The Cambridge Handbook of the Social Sciences in Australia

By Ian McAllister; Steve Dowrick et al. | Go to book overview
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overstated claims of benefits from reform have had adverse consequences, drawing attention away from those who lose through the reform process and away from potentially more important issues like unemployment.

Determining the gains or losses from a diverse set of policy reforms is difficult.The Productivity Commission (1998) provides a set of relevant papers but these reach few definite conclusions. Lawrence, Diewert and Fox (2001) develop a method to break down the benefits of reform between different groups in society owners, workers and customers. They apply this method to Telstra (Telecom Australia and OTC until 1992) between 1984 and 1994. However, the method has not been used to examine the distribution of gains from more recent reforms.

As Gregory (Productivity Commission 1998:428–9) notes, 'Perhaps the most interesting unresolved question is why micro reform has not led to unambiguously better macro outcomes in Australia and New Zealand'.While there is potentially a wide range of answers to this question, two stand out. First, our understanding of economic growth, its measurement and its causes is relatively poor. Second, the diverse reforms have included beneficial and misguided policies. As Quiggin (1996:221) notes:

there are some elements of the microeconomic program, such as waterfront reform and egg industry deregulation, for which nearly all economists would agree that the net benefits have been positive. In other instances, for example the laying of duplicate cable telephone systems by Telstra and Optus, nearly all commentators agree that there has been a social loss.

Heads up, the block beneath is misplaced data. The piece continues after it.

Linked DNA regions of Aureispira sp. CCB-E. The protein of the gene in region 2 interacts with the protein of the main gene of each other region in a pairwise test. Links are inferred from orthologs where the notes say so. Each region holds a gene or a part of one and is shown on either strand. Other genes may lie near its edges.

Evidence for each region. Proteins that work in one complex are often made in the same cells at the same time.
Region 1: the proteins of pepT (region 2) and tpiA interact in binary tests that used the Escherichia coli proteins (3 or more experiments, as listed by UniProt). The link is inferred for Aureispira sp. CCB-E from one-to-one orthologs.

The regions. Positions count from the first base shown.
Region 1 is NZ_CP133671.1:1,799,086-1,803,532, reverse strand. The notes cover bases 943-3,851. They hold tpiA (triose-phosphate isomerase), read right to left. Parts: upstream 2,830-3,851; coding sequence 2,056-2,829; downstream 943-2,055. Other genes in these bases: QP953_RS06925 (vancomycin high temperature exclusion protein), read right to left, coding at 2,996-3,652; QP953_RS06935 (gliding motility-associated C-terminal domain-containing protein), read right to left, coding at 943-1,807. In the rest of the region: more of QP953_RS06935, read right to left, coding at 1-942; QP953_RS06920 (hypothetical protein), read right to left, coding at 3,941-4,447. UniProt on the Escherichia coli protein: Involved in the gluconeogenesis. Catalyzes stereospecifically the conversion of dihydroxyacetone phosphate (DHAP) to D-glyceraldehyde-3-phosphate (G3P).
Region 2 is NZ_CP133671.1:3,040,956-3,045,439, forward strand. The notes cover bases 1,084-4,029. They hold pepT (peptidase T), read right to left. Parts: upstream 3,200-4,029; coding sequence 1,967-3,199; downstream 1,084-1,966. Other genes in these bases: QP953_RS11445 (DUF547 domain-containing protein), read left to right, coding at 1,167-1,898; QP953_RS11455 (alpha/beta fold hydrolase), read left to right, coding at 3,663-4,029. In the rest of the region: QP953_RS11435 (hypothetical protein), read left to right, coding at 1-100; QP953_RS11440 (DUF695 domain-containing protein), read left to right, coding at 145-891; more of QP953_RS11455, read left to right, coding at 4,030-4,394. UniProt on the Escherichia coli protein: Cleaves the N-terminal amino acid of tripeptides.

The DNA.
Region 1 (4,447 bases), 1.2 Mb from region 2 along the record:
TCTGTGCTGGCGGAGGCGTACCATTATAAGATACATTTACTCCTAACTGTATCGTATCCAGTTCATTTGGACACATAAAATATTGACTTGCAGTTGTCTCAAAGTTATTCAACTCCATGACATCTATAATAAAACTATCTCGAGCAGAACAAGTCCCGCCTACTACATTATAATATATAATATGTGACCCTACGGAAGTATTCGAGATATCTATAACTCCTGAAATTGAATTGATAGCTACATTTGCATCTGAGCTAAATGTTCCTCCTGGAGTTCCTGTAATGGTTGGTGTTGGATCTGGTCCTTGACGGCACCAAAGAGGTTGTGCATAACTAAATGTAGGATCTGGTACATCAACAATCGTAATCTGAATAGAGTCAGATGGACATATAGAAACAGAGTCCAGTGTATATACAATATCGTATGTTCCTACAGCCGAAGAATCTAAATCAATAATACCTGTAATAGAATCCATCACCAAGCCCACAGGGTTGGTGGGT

In brief, the debate over the gains from the Hilmer reforms reflects a lack of input from economic research into parts of the reform process, and the need for further research into how competition policy interacts with the wider economy.


I would like to thank Anthony Niblett for his excellent research assistance, and John Quiggin and Steve Dowrick for comments on an earlier draft.

For a background to the act, see Clark and Corones (1999).
See also Industry Commission (1991a, 1992) and Quiggin (1996:199–200). Dowrick (1993) argued that the Industry Commission case was overstated.
A natural monopoly refers to a production technology where it is more efficient to provide all output from only one firm rather than have multiple competing firms supplying the same output. This technology is most common in utility industries where there are large fixed costs of production (for example, the cost of a dam in water, the cost of the track network in rail) and relatively low marginal costs (for example, the cost of an extra telephone call in uncongested periods is close to zero).
King (1997) provides a short economic survey of the Hilmer process and the key reforms.


Abadee, A. 1997.The essential facilities doctrine and the national access regime: A residual role for section 46 of the Trade Practices Act? Trade Practices Law Journal 5:27–47.


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